Thursday, 2 July 2020

There is a pair of Sparrowhawks permanently in the park, which bred last year near the Old Police House. You often see sad little heaps of feathers where they have killed a pigeon, and there was one near the leaf yard yesterday. The birds themselves are not often seen -- I think they do their hunting in the early morning, and they range all over a huge park. However, I heard one calling near the Long Water and saw the female in a tree.

Just up the path the Starlings were massing in their usual holly tree, whose spiky leaves make it reasonably hawkproof. Brambles climb up the trees here, and the first blackberries are beginning to ripen.

There are two plum trees on the lake side of the Triangle car park, though you seldom see ripe plums because people come in early and pick them. A Blackbird was eating a very overripe plum on the path underneath.

Next to it there is a clump of campanulas. The flowers are visited by tiny particoloured wasps and I tried unsuccessfully to get a picture of these very active creatures. But I did get a shot of a Honeybee drone.

The young Grey Heron that now occupies the Dell often stands on the balustrade of the fake bridge in the middle of the dam. This isn't a place it can fish or catch rats from, and I sometimes wonder what is going through its head as it stands there. Possibly nothing.

There is a new Great Crested Grebe nest across the Long Water from Peter Pan, so there are three breeding pairs on the Long Water and at least two on the Serpentine at the moment.

The older two chicks on the Long Water are large enough to stay in the water full time, but still want to climb on to a parent's back. The parent wanted to preen and shook the chick off. They copied their parent and preened themselves.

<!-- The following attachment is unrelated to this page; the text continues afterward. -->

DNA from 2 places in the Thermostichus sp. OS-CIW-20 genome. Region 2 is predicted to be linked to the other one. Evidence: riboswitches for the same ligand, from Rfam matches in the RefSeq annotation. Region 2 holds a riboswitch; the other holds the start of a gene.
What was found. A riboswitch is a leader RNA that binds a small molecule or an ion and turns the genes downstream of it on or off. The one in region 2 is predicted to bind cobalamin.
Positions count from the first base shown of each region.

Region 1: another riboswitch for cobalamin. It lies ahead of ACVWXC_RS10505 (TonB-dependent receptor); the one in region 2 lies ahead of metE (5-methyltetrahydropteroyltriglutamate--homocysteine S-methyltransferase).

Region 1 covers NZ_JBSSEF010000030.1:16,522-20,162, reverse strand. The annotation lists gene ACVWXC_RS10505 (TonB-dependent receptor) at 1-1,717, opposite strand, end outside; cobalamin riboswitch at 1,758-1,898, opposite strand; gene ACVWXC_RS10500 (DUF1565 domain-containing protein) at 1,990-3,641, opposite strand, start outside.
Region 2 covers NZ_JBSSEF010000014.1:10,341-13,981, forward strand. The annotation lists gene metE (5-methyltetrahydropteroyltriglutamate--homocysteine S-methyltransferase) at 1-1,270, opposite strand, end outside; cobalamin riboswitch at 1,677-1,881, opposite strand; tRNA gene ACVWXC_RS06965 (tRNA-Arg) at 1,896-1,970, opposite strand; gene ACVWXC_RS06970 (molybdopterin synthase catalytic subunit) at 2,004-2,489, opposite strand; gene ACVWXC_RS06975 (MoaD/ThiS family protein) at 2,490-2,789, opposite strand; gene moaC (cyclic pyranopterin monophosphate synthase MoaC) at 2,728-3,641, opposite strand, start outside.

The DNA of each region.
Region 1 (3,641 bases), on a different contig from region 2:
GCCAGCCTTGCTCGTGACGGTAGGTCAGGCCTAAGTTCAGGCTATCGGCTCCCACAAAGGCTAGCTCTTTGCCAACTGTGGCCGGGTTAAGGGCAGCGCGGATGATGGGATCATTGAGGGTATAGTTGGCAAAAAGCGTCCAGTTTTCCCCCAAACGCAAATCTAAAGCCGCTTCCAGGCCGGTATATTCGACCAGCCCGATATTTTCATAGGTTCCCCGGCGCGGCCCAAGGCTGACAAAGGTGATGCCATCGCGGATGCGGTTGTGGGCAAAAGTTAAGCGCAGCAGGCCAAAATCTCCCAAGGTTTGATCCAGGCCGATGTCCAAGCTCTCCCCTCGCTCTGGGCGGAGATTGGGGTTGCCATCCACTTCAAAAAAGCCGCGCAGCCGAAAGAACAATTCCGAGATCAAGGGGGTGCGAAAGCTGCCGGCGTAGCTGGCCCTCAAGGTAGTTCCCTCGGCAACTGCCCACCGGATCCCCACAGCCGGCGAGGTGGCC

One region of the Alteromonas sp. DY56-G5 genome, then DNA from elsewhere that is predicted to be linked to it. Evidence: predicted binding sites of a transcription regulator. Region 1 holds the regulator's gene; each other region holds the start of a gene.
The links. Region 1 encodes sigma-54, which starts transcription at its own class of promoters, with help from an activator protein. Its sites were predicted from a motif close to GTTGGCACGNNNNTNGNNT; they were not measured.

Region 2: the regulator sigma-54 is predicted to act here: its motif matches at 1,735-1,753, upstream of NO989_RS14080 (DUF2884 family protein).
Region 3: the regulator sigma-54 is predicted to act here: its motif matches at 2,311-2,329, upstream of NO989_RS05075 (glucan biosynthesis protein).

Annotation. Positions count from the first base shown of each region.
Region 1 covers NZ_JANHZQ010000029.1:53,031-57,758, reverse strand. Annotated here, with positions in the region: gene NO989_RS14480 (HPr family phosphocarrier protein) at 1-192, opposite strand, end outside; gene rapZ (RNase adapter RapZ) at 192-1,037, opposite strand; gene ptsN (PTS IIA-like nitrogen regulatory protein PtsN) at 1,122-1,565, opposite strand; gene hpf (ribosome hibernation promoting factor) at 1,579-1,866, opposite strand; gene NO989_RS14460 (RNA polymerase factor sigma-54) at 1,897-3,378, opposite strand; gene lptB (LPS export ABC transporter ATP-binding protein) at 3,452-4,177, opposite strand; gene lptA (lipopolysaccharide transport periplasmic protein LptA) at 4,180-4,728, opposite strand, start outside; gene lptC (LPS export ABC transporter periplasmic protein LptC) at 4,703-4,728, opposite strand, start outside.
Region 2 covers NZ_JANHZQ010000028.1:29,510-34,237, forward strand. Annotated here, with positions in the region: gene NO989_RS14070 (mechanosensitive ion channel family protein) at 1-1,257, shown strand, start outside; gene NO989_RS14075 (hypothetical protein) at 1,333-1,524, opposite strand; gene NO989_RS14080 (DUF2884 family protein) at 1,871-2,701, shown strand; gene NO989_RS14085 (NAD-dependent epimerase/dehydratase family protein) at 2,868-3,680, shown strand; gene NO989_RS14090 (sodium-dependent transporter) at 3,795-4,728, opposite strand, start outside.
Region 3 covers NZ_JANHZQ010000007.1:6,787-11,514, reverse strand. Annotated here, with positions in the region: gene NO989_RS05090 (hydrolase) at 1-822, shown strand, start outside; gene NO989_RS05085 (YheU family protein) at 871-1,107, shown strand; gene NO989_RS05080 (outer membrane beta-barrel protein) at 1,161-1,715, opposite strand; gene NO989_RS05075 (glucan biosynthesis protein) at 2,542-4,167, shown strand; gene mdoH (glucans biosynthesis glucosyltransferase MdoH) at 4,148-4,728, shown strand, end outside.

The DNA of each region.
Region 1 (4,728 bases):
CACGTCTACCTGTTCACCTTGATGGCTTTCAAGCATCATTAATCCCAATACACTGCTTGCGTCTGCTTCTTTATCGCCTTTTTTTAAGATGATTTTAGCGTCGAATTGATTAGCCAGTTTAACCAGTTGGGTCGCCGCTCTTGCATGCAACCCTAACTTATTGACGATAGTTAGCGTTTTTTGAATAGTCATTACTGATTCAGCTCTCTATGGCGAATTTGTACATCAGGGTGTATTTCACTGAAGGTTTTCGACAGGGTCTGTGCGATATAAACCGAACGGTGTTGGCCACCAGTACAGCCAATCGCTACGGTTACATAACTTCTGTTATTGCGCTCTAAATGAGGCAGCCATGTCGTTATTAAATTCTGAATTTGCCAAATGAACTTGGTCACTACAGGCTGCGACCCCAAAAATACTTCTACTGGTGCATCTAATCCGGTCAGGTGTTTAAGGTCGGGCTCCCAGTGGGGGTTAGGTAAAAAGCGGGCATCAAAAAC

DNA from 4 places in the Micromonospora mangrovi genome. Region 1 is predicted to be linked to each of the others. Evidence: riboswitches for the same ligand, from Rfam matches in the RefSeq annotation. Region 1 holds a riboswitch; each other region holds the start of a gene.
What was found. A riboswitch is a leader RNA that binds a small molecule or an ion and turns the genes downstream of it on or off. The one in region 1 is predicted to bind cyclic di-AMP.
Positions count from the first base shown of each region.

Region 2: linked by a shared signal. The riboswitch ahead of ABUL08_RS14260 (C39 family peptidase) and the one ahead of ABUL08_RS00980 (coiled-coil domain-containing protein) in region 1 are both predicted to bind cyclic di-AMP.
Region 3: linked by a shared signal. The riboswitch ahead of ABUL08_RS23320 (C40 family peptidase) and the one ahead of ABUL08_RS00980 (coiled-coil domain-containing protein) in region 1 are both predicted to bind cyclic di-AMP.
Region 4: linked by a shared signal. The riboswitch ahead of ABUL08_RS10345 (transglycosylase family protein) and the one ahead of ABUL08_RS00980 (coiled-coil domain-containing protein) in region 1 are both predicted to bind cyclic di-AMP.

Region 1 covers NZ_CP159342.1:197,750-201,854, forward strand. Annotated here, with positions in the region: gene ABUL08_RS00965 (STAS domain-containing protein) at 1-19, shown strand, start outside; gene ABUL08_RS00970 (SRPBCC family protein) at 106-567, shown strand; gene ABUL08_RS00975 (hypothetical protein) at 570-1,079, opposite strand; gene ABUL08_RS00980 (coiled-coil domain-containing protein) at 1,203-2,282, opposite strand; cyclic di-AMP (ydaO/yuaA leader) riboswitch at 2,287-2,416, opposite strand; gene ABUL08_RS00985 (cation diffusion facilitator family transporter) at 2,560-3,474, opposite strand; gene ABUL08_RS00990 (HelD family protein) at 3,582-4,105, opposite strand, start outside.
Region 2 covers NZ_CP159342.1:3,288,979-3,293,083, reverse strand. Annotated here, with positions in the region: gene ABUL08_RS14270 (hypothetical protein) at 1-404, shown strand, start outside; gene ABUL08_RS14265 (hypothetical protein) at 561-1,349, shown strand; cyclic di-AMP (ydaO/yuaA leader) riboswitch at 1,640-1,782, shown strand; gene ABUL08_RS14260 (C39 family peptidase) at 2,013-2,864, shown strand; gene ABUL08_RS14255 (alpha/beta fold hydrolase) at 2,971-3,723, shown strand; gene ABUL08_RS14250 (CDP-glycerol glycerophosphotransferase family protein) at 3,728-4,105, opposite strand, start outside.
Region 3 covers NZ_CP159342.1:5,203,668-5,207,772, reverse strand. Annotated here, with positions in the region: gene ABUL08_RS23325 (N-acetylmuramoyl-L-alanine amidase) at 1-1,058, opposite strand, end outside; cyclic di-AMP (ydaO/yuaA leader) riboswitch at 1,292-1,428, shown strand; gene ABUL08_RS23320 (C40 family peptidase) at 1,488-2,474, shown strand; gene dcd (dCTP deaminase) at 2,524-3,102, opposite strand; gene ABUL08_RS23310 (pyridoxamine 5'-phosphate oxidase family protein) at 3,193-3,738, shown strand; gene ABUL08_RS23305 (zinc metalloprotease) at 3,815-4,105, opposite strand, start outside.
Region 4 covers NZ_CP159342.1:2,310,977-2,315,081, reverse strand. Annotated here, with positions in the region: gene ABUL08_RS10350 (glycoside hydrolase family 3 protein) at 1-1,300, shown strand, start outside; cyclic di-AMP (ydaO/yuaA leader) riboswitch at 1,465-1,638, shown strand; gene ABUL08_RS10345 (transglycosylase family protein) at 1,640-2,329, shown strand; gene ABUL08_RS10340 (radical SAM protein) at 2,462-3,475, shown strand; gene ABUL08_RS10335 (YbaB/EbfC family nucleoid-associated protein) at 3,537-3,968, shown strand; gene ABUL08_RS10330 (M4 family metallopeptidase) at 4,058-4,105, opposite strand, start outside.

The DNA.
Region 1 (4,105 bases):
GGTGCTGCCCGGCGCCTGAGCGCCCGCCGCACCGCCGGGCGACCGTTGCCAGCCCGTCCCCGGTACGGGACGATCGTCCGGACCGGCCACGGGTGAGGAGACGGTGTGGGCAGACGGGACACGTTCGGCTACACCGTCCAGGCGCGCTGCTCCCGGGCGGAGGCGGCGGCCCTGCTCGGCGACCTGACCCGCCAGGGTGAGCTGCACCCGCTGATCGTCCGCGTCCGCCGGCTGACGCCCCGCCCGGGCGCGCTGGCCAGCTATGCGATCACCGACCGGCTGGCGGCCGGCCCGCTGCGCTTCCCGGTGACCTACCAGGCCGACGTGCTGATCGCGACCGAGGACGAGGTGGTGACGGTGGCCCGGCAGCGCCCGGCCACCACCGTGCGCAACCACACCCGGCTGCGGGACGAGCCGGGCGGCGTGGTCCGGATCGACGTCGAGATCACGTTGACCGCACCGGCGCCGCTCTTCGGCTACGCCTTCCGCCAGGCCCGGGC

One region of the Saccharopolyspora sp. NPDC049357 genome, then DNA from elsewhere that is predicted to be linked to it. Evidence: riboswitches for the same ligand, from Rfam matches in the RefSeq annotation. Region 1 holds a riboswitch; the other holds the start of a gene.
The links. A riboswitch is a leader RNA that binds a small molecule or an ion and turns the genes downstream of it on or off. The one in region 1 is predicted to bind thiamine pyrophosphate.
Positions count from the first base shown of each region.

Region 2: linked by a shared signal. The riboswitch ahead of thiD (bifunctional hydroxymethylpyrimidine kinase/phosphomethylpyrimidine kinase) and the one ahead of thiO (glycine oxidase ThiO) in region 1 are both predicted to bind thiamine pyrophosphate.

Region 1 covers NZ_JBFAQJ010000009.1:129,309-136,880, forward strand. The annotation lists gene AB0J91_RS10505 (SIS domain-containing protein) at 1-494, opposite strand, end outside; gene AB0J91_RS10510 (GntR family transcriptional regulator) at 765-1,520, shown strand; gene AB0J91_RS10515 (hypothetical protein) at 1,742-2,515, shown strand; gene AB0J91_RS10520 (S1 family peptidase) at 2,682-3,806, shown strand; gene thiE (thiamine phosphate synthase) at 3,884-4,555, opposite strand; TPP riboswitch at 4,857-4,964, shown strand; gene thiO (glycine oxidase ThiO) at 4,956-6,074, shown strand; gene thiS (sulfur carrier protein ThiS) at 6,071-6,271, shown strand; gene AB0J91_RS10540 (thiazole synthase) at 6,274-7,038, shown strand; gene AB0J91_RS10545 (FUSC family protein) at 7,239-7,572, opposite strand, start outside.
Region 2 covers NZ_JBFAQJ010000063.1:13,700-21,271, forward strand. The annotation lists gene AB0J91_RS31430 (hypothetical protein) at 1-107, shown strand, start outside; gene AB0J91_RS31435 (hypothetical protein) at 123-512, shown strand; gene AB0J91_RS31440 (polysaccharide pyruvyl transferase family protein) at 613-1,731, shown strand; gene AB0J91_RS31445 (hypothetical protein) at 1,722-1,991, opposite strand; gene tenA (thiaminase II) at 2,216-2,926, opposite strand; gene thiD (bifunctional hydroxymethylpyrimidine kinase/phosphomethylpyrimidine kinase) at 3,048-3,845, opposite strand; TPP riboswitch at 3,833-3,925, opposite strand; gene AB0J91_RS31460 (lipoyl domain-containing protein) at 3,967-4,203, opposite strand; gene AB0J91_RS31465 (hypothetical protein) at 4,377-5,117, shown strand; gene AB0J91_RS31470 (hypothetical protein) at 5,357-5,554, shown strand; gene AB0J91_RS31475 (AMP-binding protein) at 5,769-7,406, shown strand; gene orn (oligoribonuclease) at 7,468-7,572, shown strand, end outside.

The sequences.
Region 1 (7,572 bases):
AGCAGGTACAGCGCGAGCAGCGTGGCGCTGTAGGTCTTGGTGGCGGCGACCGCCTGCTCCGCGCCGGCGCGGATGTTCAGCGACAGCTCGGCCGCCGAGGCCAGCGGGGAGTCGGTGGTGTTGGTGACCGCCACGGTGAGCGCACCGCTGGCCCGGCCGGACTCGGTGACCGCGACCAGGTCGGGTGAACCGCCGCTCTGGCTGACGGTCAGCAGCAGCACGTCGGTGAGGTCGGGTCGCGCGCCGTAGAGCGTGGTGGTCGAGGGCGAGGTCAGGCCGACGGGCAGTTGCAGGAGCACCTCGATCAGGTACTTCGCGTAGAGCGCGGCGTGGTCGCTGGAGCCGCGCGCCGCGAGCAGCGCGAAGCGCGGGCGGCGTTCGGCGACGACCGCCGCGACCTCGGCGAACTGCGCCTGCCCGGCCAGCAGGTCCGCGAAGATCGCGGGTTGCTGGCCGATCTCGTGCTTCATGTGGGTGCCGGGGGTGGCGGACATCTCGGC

The younger two were in their usual place by the bridge.

The nest at the east end of the island may be hatching. The sitting female had her wings raised, a sign that there may be chicks on her back, but I couldn't see anything definite.

There are certainly eggs in the nest at the other end of the island. A parent was turning them.

Two Egyptian goslings trotted briskly to the water, warned by their mother who had seen a dog approaching.

A pair with two small goslings came to the Vista.

It had been raining, and a drain was discharging water into the lake. The goslings were interested in the current, perhaps the first time they had seen moving water.

A Mallard had six ducklings at the bridge.

This is one of the few places on the lake where ducklings have a slim chance of survival, if their mother can keep them under the arches.


  1. Very interested to read what you said about the sparrowhawks. I live very close to the park and indeed they do hunt in the early morning. Presently they are using my garden paving to pluck their catch.

  2. A stray thought: could a grown chick than insisted on climbing on a parent's back cause it harm? Bird bones are so fragile.

    It's so wonderful to see the natural curiosity of that gosling. Hope it'll be quick to learn how to stay out of trouble.

    That Heron is clearly philosophing or meditating. If we got into its head maybe we'd get a surprise.

    1. I'm sure the chick couldn't harm the adult grebe. But childcare does make a mess of their feathers and it may have lost the ability to fly. The adults will be moulting their flight feathers soon anyway. They need to be able to fly by winter in case the lake freezes and they have to move to the river. Great Crested Grebes can survive at sea if they have to.

  3. You did well to get the Sparrowhawk. The young should be fledging in the next couple of weeks or so if they're breeding.

    The goslings running is quite an amusing shot!

    1. I only know roughly where the Sparrowhawks' nest is. Others have looked for it without success.

  4. The sparrowhawk is absolutely fabulous ...
    'get off my back' video is adorable...and I particularly like
    The honeybee drone pic, so colourful..

    1. It was a bit of luck the see the Sparrowhawk. The pair are always in the park, but by the time I arrive they have usually eaten and are resting.